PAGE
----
Cattle manure harbors microbial constituents that make it a potential source of pollution in the environment and infections in humans. Knowledge of, and microbial assessment of, manure is crucial in a bid to prevent public health and environmental hazards through the development of better management practices and policies that should govern manure handling. Physical, chemical and biological methods to reduce pathogen population in manure do exist, but are faced with challenges such as cost, odor pollution, green house gas emission, etc. Consequently, anaerobic digestion of animal manure is currently one of the most widely used treatment method that can help to salvage the above-mentioned adverse effects and in addition, produces biogas that can serve as an alternative/complementary source of energy. However, this method has to be monitored closely as it could be fraught with challenges during operation, caused by the inherent characteristics of the manure. In addition, to further reduce bacterial pathogens to a significant level, anaerobic digestion can be combined with other methods such as thermal, aerobic and physical methods. In this paper, we review the bacterial composition of cattle manure as well as methods engaged in the control of pathogenic microbes present in manure and recommendations that need to be respected and implemented in order to prevent microbial contamination of the environment, animals and humans. PMID:27571092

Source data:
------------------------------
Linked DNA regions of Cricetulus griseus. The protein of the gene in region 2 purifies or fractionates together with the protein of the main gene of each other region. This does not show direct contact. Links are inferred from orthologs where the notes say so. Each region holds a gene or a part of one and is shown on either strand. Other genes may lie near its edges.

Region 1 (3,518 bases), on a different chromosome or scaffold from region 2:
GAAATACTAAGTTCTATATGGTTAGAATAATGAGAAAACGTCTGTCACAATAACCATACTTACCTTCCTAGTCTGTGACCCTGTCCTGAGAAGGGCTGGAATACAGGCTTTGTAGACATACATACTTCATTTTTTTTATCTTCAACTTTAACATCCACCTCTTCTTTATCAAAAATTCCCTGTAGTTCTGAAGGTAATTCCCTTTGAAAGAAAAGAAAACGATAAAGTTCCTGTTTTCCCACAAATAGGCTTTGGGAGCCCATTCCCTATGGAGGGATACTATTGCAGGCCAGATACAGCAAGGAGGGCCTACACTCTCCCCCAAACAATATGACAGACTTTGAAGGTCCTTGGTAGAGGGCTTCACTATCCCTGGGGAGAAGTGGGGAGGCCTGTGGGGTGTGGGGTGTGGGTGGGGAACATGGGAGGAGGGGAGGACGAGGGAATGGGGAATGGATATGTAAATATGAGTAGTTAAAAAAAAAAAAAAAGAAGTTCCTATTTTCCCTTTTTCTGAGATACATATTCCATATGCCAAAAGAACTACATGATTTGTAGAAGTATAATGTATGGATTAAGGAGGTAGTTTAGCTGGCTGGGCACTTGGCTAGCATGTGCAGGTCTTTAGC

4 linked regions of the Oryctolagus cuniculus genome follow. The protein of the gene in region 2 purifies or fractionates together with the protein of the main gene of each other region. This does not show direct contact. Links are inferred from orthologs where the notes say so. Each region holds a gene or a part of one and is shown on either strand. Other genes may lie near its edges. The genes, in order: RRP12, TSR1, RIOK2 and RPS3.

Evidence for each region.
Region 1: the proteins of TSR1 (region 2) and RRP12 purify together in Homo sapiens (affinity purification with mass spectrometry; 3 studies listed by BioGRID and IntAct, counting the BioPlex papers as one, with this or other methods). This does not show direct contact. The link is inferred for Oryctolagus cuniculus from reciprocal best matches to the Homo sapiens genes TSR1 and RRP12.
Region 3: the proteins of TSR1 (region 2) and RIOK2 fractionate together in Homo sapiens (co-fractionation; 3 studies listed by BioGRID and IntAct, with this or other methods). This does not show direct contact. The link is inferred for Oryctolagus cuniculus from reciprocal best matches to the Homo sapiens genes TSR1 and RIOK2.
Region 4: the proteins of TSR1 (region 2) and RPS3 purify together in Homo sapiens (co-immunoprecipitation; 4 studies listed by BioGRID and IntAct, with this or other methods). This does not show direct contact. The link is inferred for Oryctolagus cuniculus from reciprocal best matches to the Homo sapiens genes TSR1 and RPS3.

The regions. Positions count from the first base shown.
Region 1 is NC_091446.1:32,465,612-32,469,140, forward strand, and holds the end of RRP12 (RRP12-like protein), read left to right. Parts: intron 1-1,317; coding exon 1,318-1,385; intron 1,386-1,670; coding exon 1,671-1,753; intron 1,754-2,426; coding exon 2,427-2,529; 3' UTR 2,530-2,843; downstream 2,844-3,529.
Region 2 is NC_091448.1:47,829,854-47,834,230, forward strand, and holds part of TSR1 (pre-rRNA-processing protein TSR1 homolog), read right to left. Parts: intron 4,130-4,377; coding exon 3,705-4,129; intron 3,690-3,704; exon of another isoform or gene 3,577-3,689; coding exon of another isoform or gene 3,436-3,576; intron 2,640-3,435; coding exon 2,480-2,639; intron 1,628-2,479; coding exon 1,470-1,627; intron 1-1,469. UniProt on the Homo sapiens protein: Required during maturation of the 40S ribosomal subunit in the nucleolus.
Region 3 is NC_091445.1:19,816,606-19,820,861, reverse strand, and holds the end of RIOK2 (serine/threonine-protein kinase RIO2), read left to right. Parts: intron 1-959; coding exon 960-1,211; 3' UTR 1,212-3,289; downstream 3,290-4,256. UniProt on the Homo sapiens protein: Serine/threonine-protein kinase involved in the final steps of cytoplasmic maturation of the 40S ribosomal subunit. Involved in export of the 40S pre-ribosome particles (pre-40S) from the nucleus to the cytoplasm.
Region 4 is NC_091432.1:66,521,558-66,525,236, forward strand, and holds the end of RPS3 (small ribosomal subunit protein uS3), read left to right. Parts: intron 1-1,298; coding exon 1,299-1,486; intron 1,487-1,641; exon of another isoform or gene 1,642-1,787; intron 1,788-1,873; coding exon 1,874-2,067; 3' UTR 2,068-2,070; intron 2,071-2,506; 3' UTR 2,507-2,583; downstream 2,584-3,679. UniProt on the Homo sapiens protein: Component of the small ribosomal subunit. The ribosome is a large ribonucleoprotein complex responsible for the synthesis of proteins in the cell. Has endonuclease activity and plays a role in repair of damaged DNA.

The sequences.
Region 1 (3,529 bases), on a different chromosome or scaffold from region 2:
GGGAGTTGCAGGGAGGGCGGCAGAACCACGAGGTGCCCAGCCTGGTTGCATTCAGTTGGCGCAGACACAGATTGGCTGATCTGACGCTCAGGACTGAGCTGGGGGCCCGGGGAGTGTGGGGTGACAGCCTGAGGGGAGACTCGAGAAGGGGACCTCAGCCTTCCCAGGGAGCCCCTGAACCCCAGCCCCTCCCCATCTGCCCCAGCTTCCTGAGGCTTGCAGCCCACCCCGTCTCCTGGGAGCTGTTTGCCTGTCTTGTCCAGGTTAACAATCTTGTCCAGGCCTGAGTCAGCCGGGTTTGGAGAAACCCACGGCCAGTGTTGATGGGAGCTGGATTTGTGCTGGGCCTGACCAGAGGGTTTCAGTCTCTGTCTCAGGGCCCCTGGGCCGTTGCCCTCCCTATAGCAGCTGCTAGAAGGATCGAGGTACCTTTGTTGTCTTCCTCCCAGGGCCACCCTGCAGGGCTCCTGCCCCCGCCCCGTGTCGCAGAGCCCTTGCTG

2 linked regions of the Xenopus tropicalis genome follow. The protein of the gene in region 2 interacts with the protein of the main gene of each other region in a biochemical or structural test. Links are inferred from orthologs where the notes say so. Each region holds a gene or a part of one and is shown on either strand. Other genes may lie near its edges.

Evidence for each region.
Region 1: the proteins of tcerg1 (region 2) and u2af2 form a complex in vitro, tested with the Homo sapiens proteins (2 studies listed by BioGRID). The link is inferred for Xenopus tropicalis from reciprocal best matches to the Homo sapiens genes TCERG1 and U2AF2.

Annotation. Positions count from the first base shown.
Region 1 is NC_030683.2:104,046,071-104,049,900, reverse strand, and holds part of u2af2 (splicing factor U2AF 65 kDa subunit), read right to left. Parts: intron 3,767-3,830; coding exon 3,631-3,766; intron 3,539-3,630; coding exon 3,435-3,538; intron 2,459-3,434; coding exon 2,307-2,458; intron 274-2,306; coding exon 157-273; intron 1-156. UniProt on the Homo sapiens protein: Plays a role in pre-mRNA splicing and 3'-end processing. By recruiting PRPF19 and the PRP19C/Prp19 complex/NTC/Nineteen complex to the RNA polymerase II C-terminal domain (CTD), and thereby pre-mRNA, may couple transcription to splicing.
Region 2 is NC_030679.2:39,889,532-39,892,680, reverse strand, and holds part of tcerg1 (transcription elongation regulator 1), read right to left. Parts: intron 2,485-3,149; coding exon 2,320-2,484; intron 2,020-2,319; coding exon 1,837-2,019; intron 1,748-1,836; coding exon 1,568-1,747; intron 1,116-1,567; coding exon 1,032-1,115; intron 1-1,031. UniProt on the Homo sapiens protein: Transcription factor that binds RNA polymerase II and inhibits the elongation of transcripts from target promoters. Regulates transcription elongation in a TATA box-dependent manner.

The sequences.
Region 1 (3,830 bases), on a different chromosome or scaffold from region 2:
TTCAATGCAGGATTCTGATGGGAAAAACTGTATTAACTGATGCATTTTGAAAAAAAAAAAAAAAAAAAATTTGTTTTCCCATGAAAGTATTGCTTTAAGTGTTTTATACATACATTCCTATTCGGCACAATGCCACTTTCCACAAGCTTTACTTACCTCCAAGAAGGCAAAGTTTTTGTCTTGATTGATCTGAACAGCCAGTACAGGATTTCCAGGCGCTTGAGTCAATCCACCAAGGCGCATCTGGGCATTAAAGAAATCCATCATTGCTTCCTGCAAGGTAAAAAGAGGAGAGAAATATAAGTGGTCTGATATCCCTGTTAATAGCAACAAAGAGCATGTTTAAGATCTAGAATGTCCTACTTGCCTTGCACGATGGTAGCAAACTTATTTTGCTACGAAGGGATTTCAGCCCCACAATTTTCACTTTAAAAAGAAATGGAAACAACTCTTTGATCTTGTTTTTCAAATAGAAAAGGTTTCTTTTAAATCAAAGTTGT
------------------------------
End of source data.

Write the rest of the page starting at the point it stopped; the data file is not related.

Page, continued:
20. Animals devoid of pulmonary system as infection models in the study of lung bacterial pathogens

    Directory of Open Access Journals (Sweden)

    Yamilé eLópez Hernández

    2015-02-01